Modern Fiction

Before I headed out to the United States of America, I was reading To Kill a Mockingbird. Literally, the night before I left Gozo, I was in bed reading the last 60 pages of the novel. I was surprised that I liked To Kill a Mockingbird. I was quite sure I would not like its genre, but I actually really really did.

Coming to Oakland University after having read To Kill a Mockingbird, I was excited to take on one of my classes in particular; Modern Fiction. I was excited to explore this new genre that I surprisingly liked and such a class had so many novels that I had to read. Modern Fiction is very different to what I usually read (dystopias) yet it was my favorite class this semester.

Here’s a review of the novels I read this semester!

Summer by Edith Wharton – I felt like I was reading Pride and Prejudice by Jane Austen, and I mean this as a compliment. Wharton is different to Austen, but I found similarities in the societal setting of the two stories. I enjoyed analyzing Summer, simply because the protagonist, Charity, was so interesting to analyze in a psychological way. I find it interesting to know how another person thinks, how they act and what effects them. Charity in particular is complex in how she perceives things; she’s not a constant character. She’s seventeen and she has certain desires that young women of the 1920s didn’t exactly act on before marriage.

In Our Time by Ernest Hemingway – reading the first five pages of the novel, I hated the book. I just did not get it. Hemingway has a very unique writing style that I just could not understand until my professor explained it to me. Hemingway does not use a narrator as well as no point of view. Both of these are different. Hemingway just gives you characters and their actions and no thought or background to anything. He leaves the reader to interpret everything according to the reader’s views. It is really odd but it’s a work of art. I really came to appreciate how many potholes there were in his writing that he intentionally leaves out for the reader to fill in.

Gentlemen Prefer Blondes by Anita Loos – you’d think this novel was written by a 15-year-old, but Lorelei Lee is one manipulative woman. Loos wrote this novel as a joke simply to bring to light how during the 1920s, men were infatuated by blondes. Lorelei comes off as naïve as she writes in her journal, not realizing certain worldly things. However, Lorelei manages to get jewelry, diamonds and a tiara from rich gentlemen by planning schemes and winning. I would not consider this a feminist novel. It simply emphasizes how women can use their sexuality to have power over men. Even though Lorelei is smart enough to manipulate the gentlemen she meets, she uses her limited intelligence not to empower women, but to make them be perceived as sexual objects. Lorelei is subject to the societal views of the time, and this is why she has to be a sexual object to survive in the man-dominated world.

The Great Gatsby by F. Scott Fitzgerald – if you read this novel only for its face value, you’re reading it completely wrong. The Great Gatsby is considered the Great American Novel because it depicts what America is; luxurious, free, and money. It depicts the American lifestyle of the rich white man versus the working man trying to better his situation in the 1920s. It depicts the American Dream we still believe in today. Even though the characters were somewhat annoying at times, I enjoyed reading the novel for its nationalism.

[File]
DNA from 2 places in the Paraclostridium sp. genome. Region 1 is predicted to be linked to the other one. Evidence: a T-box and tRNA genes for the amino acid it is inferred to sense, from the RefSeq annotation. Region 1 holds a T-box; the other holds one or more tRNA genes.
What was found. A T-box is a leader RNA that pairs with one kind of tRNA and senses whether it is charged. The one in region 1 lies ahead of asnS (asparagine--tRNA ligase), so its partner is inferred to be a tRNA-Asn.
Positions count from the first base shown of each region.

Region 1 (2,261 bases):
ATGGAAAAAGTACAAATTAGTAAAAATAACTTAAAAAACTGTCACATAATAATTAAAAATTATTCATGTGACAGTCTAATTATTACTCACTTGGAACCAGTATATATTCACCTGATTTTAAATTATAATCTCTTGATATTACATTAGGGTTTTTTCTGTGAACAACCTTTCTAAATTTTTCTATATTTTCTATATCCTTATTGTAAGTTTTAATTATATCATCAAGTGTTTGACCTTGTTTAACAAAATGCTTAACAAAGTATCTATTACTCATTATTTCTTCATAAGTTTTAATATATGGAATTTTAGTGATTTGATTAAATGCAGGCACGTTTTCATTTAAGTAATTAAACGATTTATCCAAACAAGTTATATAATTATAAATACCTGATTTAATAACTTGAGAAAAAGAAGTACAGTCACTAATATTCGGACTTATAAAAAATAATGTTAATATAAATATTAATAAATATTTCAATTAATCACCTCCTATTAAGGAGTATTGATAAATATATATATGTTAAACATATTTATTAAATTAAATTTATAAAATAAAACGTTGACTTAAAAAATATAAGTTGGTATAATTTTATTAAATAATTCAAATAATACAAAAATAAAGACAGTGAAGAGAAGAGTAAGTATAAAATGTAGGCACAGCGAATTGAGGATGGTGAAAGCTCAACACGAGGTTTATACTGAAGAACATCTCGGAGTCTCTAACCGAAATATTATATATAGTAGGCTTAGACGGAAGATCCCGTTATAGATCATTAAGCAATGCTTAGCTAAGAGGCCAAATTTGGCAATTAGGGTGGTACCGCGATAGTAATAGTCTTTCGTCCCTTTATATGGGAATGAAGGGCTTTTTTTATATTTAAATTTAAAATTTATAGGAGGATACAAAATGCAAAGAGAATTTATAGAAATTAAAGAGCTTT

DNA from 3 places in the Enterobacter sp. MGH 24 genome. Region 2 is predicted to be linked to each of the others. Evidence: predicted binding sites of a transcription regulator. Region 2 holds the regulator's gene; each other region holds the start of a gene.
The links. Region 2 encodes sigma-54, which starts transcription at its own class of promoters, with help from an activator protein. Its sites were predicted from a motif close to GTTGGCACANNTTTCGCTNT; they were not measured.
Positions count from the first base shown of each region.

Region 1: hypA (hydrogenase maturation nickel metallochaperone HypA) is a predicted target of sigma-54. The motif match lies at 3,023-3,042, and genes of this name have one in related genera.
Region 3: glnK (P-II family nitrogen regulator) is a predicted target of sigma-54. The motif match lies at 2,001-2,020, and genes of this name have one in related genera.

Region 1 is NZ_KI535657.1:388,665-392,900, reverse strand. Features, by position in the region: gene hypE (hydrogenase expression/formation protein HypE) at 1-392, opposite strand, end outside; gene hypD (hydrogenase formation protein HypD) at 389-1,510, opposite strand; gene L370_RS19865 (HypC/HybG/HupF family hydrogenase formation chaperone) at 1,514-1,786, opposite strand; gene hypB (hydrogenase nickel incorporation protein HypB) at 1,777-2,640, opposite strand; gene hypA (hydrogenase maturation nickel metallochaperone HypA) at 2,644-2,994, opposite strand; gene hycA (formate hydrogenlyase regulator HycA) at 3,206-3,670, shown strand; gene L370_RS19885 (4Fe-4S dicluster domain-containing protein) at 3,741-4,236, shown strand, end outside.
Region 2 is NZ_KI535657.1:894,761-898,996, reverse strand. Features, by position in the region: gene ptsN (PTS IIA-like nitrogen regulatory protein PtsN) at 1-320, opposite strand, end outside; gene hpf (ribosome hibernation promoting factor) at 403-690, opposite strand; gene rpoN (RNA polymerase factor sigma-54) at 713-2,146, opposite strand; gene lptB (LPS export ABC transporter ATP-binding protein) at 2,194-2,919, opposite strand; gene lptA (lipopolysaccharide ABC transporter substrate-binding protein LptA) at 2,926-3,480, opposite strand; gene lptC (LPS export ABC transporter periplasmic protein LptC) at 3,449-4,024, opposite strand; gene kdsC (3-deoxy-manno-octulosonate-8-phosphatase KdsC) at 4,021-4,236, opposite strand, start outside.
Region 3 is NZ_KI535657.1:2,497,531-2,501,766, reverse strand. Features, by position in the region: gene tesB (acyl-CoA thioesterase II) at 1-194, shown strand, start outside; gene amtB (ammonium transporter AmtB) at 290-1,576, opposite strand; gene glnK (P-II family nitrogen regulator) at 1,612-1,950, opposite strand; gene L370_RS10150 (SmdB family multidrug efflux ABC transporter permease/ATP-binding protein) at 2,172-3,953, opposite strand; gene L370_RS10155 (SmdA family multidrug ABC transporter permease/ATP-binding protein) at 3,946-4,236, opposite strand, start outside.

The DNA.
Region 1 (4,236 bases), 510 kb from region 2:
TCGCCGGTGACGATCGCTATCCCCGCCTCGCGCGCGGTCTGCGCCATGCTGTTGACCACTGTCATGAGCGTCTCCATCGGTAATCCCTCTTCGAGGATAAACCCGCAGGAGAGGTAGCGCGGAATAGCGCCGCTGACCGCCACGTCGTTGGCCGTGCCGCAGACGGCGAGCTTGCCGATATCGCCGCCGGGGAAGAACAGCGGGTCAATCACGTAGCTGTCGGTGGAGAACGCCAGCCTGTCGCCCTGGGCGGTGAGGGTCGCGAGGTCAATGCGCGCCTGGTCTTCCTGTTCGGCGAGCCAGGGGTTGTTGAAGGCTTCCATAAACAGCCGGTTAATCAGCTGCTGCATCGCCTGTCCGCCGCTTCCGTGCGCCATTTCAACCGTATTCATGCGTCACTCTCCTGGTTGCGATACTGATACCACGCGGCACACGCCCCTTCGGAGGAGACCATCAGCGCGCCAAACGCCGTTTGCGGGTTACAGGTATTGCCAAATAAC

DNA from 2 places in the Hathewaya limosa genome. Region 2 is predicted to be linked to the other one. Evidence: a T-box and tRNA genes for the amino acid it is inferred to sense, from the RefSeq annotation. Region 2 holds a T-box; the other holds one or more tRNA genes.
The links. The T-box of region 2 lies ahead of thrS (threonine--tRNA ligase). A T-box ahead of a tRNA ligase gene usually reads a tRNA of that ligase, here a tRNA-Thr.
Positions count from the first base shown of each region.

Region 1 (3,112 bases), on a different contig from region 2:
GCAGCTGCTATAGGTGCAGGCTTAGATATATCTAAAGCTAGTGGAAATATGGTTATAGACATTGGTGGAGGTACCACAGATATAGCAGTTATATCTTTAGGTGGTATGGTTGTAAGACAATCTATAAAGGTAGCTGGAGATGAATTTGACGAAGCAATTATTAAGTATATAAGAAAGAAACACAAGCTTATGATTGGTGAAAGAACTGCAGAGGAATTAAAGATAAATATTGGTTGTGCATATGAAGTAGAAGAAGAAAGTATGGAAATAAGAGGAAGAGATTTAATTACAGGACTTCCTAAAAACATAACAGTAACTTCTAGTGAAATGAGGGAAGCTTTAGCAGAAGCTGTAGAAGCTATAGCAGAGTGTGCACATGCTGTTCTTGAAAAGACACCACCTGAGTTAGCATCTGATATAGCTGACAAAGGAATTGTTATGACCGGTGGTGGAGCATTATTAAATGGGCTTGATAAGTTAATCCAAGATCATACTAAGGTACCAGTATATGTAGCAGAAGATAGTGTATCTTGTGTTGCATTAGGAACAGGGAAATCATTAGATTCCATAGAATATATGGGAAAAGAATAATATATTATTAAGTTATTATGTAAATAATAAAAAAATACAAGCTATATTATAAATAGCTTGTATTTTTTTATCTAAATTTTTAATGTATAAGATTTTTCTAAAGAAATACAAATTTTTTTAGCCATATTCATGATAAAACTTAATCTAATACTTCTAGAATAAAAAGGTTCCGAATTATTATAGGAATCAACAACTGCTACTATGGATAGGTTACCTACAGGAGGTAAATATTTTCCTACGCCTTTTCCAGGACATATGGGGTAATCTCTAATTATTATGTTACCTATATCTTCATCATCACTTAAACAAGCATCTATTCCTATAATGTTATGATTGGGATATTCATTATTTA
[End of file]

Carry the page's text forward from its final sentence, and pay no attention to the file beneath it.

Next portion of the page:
Their Eyes Were Watching God by Zora Neale Hurston – this novel has so much depth. The power of language, the new woman movement and the Harlem Renaissance are all factors that are brought out in this novel. Hurston is a genius. She truly depicts what it was like for a black woman to carry the weight of her past generations’ history and find herself.

The Sound and the Fury by William Faulkner – from all of the novels that we have read this semester, I hated this novel. Doesn’t mean it was horrible, I simply did not like it. At. All. The beginning of the novel is written from two different perspectives of people who suffer from disability. The first being autism and the second being mental instability. Faulkner is a genius in the way he portrays the thought process of each character, but oh Lord, I could not read this damn book. It is very confusing. I gave up on the book after the second part, thus I did get to read the third part.

Flying Home by Ralph Ellison – a collection of short stories, Ellison masters bringing out the reality of black people in the 1930s with the use of imagery. If you read his stories for their face value, you barely manage to get half of the underlying meaning. You have to read between the lines and connect the dots. He’s an incredible genius. A must read.

Even though this class was at 8am on Tuesdays and Thursdays, I loved this class and I loved our professor. I wish she could teach me all of my literature classes. If I had any other class at 8am I would’ve skipped a few times but I never skipped her class simply because I knew I had to attend.

I hope you enjoyed my short review of the novels I covered throughout these past four months, and I highly suggest you read them! Let me know what you think of them below in the comments!

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